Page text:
• Carole Stizza

Recognition - Do you do Enough?

July 4th is when we recognize our country’s independence. Birthdays are when we recognize the passing of time and celebrate being alive another year. Anniversaries, holidays, and awards all are significant to remember, celebrate, and acknowledge. Yet, who have you recognized today?


Recently I attended a conference and was reminded how significant it is to positively recognize others in our work and day-to-day life. I know this in general but when I saw the data, I sat up and paid attention. I think we all need to unlearn past habits of compartmentalizing work issues and work more human - which includes saying thank you and more. Why? The role of leaders has changed.

What is most significant between the past and the present is the last comparison. Past: Impenetrable and Strong versus Now: Vulnerable and Human. It implies that being vulnerable and human is opposed to being impenetrable and strong. That is not the intention. It is simply to put better words to how people feel. This brings us to how to appreciate people being more human and vulnerable.


Humans positively respond when they are recognized for what they are doing well and will amp up their skills to continue to receive positive recognition. Thus, recognition seems to be an element that needs to be emphasized more and put back into our everyday thinking.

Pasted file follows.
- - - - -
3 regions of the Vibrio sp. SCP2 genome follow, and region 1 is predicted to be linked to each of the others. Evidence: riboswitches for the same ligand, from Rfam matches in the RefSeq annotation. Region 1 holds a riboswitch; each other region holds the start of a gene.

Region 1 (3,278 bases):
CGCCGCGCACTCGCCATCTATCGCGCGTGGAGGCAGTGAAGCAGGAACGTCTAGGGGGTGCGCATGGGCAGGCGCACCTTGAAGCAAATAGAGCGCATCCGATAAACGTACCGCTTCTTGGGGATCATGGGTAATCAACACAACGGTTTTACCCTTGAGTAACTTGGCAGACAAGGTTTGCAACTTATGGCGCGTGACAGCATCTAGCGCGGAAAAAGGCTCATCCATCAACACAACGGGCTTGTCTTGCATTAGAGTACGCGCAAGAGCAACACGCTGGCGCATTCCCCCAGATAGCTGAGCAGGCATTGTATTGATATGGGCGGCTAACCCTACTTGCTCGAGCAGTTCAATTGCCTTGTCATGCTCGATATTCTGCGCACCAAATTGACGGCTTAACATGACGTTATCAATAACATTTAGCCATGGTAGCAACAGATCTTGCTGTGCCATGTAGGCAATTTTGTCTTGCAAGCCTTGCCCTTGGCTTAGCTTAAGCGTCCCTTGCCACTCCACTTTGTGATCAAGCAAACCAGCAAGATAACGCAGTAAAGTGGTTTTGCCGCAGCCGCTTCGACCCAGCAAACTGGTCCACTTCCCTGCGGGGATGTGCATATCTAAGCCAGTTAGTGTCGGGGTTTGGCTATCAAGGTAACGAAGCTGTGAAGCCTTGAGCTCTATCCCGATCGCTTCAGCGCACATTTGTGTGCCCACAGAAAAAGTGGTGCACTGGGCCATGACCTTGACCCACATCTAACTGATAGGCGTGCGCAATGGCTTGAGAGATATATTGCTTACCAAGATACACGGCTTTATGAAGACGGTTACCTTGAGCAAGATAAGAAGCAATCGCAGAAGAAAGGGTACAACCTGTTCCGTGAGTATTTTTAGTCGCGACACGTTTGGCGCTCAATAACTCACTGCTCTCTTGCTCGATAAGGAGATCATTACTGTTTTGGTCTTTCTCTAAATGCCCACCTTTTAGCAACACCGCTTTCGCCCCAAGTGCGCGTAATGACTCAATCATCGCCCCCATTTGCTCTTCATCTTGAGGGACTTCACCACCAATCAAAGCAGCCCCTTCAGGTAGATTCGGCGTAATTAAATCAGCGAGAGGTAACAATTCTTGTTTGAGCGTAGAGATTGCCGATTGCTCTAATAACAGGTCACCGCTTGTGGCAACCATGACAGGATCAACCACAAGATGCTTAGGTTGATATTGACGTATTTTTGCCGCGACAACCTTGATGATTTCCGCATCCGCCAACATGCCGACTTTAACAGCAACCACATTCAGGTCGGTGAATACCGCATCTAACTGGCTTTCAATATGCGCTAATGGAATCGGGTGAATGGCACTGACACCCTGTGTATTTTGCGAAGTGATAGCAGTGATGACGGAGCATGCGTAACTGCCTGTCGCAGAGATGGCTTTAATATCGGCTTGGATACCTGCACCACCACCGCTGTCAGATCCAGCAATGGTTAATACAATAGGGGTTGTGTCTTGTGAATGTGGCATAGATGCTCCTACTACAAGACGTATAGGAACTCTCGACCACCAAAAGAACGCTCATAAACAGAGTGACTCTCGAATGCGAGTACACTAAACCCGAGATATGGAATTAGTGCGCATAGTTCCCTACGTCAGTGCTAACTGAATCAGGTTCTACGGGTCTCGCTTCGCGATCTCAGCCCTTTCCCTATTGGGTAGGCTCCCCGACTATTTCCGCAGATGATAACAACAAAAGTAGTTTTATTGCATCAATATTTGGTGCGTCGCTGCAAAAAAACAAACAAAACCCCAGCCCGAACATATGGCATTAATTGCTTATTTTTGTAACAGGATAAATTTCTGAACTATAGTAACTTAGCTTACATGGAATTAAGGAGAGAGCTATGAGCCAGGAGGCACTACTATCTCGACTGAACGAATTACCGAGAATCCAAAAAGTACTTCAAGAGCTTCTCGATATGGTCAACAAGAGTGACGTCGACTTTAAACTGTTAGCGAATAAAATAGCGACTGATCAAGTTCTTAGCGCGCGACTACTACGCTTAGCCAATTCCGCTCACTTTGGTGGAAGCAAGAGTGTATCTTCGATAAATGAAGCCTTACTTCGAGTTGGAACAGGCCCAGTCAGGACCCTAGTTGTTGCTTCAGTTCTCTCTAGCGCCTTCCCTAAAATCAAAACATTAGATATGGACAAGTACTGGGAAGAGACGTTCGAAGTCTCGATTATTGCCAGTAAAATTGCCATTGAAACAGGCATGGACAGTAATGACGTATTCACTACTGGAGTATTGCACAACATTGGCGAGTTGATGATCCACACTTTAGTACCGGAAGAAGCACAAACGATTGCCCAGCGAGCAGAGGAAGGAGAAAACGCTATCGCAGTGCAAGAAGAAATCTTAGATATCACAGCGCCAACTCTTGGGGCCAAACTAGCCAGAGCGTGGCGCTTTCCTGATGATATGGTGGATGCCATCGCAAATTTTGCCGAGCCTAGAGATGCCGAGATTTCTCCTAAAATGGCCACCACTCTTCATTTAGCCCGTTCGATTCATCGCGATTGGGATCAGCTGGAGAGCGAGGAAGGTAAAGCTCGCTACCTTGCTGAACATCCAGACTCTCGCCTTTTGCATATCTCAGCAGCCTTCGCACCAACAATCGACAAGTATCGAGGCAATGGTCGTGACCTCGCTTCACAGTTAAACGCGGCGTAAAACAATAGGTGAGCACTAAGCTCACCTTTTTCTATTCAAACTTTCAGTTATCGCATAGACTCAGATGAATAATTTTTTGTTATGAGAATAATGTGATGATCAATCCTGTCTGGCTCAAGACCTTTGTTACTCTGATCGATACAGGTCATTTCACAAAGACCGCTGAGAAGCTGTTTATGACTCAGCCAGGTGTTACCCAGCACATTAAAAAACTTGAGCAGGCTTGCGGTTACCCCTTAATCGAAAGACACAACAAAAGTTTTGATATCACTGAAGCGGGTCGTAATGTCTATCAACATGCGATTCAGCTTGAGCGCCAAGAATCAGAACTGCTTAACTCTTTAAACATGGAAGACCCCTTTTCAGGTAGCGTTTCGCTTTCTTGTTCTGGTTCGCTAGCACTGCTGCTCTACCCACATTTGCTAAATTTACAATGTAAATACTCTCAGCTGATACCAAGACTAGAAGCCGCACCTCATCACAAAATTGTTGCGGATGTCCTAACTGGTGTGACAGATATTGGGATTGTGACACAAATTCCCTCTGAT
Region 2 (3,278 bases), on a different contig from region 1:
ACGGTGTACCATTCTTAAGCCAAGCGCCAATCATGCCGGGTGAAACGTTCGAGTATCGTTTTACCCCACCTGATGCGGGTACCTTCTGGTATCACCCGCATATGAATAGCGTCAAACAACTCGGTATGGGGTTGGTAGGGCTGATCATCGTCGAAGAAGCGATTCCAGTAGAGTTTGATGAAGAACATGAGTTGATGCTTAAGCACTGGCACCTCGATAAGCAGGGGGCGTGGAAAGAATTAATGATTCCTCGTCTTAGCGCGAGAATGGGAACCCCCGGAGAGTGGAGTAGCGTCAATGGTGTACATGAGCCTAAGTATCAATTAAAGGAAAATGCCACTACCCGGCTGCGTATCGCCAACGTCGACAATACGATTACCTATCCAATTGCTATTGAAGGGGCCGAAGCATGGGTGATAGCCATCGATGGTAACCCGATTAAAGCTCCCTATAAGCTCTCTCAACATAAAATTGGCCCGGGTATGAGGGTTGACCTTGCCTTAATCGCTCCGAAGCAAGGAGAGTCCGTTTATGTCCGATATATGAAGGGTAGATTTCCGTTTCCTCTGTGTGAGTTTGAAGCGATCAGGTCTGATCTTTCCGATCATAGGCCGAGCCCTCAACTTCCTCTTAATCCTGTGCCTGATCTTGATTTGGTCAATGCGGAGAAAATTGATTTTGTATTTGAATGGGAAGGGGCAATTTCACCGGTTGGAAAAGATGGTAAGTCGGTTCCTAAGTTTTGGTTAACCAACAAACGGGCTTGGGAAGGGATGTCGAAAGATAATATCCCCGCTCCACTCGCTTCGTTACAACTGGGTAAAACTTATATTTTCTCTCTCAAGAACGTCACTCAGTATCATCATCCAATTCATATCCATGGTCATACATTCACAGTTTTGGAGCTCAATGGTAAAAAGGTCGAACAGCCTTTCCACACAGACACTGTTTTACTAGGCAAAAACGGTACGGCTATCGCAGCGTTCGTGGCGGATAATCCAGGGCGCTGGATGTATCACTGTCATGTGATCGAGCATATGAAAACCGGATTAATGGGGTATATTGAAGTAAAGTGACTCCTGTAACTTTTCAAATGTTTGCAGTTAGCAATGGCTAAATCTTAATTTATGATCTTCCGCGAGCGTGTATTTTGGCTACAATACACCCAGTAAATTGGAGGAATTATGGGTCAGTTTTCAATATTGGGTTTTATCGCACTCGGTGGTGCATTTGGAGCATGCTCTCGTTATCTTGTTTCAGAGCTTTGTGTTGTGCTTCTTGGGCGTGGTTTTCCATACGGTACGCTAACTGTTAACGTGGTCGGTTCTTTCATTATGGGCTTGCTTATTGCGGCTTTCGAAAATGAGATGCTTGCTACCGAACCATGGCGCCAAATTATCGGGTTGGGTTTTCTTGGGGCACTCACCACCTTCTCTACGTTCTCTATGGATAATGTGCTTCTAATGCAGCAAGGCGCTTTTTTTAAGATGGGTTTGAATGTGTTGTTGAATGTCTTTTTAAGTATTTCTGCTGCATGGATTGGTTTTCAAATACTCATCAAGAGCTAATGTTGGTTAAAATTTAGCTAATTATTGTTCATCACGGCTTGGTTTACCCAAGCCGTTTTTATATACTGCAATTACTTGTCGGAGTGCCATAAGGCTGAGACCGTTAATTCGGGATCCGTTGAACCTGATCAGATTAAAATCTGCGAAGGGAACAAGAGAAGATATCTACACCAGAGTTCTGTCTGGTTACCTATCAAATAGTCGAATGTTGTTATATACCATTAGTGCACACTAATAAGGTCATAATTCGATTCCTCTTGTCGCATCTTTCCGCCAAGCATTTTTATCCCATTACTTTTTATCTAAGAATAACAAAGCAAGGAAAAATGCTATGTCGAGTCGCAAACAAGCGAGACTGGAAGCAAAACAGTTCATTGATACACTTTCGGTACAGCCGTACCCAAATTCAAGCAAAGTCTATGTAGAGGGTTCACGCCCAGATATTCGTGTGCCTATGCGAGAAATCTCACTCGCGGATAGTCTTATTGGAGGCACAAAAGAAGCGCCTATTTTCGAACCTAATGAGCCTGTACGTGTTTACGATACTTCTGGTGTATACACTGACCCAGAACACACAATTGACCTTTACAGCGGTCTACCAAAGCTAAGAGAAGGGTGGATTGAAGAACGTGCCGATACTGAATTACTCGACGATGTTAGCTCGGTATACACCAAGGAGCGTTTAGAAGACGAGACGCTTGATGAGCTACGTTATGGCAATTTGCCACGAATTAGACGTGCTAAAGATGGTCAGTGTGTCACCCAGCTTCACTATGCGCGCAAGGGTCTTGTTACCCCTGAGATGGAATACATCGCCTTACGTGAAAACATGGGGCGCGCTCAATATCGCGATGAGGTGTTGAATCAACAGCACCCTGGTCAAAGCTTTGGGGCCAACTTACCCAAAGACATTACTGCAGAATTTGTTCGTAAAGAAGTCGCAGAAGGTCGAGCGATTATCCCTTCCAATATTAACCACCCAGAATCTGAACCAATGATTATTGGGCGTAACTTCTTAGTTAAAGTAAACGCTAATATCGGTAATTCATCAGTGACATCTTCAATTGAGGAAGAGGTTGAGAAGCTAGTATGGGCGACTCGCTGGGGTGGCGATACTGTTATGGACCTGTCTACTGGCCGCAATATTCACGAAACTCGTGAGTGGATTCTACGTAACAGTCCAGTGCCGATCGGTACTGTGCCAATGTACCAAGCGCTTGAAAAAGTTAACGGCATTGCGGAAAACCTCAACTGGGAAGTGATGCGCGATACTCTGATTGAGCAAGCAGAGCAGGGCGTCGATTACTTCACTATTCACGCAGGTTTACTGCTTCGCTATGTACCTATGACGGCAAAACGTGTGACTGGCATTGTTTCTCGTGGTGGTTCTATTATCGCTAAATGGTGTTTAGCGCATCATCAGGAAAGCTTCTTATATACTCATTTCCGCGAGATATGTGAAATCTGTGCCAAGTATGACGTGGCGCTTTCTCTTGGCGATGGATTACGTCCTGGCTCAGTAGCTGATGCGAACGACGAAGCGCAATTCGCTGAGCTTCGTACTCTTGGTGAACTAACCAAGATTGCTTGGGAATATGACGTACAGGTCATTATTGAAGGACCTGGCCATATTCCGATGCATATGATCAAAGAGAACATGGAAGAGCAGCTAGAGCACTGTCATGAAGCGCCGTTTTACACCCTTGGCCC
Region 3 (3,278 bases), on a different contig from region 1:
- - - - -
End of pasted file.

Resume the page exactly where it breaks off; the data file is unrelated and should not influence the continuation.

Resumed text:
So, what is recognition?

Thanks to Gallup and their partnership with WorkHuman, here is what they’ve found:


• Recognition refers to the act of praising, acknowledging or expressing gratitude to employees for who they are and what they do.

• For employees, recognition is not just about what you say, but what you mean.

• When employees self-define recognition, they speak to the functions of recognition as much as the practices. They see recognition as validating their contributions and as a statement about their value.

• Monetary recognition can take the forms of cash, gift cards or points to redeem a reward of choice.


Why does recognition matter?

Gallup found that employees who received the right amount of recognition were 70% less likely to be burned out and 56% less likely to be seeking job opportunities. But what does that look like? How do you know what type of recognition works for your team?

Life events can be anything from celebrating birthdays to providing time off to grieve a deceased pet. A ‘culture of recognition’ provides support for positive verbiage on a regular basis. And being recognized for the work being done by each individual connects them to the project purpose and the company mission, and reinforces that people are paying attention to what they do. These are not hard to implement it just may mean disrupting old thinking.


I offer these same tips and topics in my weekly coaching tips so if you haven’t already, please sign up to receive new coaching tips straight to your inbox that you can put to use right away.


If putting a workshop together to re-integrate your remote workers as a team is an appealing activity - even if they will continue to spend the majority of their time working remotely - please shoot me an email. I’d love to support your leadership.


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